In other words, God wanted all his beloved ones to have the opportunity to repent and he confirmed this desire by his own almighty will. That is why we should obey his sovereign and glorious will and prayerfully entreat his mercy and kindness. We should be suppliant before him and turn to his compassion, rejecting empty works and quarrelling and jealousy which only lead to death.

Brothers, we should be humble in mind, putting aside all arrogance, pride and foolish anger. Rather, we should act in accordance with the Scriptures, as the Holy Spirit says: The wise man must not glory in his wisdom nor the strong man in his strength nor the rich man in his riches. Rather, let him who glories glory in the Lord by seeking him and doing what is right and just. Recall especially what the Lord Jesus said when he taught gentleness and forbearance. Be merciful, he said, so that you may have mercy shown to you. Forgive, so that you may be forgiven. As you treat others, so you will be treated. As you give, so you will receive. As you judge, so you will be judged. As you are kind to others, so you will be treated kindly. The measure of your giving will be the measure of your receiving.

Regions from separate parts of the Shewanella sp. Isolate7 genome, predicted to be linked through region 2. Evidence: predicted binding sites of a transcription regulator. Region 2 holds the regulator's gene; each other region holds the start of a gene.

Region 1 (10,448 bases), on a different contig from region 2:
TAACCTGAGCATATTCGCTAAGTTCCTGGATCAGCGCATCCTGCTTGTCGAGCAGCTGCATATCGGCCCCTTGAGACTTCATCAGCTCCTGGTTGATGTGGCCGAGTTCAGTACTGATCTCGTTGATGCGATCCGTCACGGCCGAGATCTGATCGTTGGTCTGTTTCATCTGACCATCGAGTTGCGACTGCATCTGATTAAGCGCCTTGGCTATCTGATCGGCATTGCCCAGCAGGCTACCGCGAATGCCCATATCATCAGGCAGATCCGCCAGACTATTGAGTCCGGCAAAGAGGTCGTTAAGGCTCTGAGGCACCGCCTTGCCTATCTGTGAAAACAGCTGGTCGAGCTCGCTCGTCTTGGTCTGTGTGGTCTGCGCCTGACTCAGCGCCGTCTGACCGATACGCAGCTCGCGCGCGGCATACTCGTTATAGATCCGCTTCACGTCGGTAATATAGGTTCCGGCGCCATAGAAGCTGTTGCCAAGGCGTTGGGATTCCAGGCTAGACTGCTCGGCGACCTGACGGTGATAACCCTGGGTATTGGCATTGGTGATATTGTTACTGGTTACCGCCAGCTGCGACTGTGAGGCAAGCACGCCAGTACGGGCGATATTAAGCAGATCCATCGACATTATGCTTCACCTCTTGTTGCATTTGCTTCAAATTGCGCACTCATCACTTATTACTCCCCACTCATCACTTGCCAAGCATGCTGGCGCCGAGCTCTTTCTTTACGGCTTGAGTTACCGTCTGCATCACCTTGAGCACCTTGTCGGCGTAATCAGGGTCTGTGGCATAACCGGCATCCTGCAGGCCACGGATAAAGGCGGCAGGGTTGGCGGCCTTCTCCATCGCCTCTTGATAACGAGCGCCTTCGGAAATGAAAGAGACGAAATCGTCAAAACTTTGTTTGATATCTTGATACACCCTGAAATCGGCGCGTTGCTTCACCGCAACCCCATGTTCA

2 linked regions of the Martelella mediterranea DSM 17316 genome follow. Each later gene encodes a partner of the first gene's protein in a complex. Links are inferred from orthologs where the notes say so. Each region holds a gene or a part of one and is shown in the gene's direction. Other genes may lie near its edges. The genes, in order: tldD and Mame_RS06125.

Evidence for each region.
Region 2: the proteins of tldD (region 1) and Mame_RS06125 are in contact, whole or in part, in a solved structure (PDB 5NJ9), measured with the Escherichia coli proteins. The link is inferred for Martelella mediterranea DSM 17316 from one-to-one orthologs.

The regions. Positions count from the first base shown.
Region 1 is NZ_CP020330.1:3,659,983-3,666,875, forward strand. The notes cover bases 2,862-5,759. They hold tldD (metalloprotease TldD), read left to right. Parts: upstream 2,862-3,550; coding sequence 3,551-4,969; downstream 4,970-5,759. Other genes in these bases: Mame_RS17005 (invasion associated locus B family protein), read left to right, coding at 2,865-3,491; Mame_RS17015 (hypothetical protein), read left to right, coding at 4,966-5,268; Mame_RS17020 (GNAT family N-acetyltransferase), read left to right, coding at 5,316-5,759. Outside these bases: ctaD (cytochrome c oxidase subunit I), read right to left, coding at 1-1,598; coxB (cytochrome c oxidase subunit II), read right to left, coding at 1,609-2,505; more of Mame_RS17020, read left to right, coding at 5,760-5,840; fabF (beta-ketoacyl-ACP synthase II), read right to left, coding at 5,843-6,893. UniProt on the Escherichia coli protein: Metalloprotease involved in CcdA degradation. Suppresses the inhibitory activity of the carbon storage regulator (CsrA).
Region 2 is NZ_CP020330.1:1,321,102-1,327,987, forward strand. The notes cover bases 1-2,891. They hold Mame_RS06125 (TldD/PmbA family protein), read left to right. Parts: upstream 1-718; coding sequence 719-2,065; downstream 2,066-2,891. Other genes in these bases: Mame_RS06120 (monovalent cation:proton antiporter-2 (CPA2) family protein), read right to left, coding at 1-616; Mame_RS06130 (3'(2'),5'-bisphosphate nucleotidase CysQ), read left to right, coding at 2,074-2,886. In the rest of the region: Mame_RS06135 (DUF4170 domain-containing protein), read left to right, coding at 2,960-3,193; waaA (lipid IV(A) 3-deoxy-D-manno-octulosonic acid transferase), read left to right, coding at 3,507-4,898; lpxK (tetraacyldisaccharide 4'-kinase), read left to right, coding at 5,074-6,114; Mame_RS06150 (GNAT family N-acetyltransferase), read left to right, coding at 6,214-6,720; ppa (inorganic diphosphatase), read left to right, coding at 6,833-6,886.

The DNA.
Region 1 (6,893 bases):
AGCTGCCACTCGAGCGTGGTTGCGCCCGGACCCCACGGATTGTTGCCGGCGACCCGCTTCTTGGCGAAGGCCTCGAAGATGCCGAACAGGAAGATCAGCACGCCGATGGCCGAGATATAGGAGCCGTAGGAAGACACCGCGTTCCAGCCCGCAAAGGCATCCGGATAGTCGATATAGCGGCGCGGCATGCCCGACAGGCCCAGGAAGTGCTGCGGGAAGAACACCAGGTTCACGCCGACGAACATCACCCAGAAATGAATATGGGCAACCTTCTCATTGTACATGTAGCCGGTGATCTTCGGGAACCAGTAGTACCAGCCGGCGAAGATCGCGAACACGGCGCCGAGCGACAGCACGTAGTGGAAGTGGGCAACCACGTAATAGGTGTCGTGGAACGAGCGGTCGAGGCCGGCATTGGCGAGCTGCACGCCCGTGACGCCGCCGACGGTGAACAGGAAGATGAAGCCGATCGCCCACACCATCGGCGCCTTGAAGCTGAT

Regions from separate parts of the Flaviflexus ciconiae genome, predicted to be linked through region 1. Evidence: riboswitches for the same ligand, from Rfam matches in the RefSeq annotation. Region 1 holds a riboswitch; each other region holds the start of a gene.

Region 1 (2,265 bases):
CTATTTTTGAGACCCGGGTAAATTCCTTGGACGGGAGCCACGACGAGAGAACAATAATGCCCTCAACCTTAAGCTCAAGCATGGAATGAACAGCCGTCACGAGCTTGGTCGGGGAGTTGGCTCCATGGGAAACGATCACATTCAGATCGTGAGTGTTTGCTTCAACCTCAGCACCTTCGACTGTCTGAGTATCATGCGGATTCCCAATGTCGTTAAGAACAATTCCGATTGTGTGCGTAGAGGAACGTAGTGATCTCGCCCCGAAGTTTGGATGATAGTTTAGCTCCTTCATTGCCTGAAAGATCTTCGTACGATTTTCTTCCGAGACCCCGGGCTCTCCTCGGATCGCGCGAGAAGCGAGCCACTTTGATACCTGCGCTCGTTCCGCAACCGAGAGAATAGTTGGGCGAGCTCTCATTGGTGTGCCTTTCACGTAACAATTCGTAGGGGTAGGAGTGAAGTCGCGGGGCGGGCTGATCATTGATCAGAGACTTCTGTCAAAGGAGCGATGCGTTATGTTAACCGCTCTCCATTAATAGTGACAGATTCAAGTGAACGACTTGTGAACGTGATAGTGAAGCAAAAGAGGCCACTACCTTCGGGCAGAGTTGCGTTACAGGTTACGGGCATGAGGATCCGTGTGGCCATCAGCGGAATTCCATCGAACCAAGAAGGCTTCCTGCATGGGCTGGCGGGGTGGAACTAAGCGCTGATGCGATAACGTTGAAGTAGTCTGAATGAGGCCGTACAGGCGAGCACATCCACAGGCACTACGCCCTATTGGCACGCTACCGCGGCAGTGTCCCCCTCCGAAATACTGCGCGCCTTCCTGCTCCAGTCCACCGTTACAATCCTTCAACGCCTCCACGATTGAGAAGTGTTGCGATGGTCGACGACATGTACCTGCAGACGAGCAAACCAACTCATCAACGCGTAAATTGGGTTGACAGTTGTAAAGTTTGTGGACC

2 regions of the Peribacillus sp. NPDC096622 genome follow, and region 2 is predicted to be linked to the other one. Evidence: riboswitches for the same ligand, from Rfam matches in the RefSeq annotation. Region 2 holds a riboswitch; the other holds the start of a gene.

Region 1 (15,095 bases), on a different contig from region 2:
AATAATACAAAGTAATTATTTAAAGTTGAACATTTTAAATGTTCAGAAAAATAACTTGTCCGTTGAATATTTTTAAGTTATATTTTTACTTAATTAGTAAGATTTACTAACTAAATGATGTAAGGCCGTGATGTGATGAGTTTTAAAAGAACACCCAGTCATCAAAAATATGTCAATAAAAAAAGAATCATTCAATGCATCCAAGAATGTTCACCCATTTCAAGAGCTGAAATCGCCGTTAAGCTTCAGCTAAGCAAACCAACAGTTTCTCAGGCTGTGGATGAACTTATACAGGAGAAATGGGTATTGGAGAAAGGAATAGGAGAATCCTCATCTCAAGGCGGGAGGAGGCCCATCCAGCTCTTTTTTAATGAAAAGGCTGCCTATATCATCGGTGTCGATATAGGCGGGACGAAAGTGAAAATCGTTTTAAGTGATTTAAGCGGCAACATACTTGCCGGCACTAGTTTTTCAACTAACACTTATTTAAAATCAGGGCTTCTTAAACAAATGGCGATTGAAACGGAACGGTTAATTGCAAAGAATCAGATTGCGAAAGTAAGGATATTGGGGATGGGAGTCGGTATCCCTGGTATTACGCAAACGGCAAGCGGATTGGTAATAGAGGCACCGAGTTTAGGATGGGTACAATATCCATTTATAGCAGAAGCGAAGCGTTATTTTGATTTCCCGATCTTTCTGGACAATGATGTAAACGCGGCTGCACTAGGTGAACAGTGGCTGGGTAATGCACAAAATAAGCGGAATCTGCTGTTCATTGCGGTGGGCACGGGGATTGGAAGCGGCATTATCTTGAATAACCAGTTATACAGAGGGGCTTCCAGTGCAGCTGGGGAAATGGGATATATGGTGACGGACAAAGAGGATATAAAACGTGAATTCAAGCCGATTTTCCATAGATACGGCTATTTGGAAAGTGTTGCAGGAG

Let these commandments and precepts strengthen us to live in humble obedience to his sacred words. As Scripture asks: Whom shall I look upon with favour except the humble, peaceful man who trembles at my words?

Sharing then in the heritage of so many vast and glorious achievements, let us hasten toward the goal of peace, set before us from the beginning. Let us keep our eyes firmly fixed on the Father and Creator of the whole universe, and hold fast to his splendid and transcendent gifts of peace and all his blessings.

Concluding Prayer

Lord, we begin our service in Christ’s army with this holy fast.
We shall be fighting spiritual evils,
so we must arm ourselves with bodily discipline.
Through our Lord Jesus Christ, your Son,
who lives and reigns with you in the unity of the Holy Spirit,
God for ever and ever.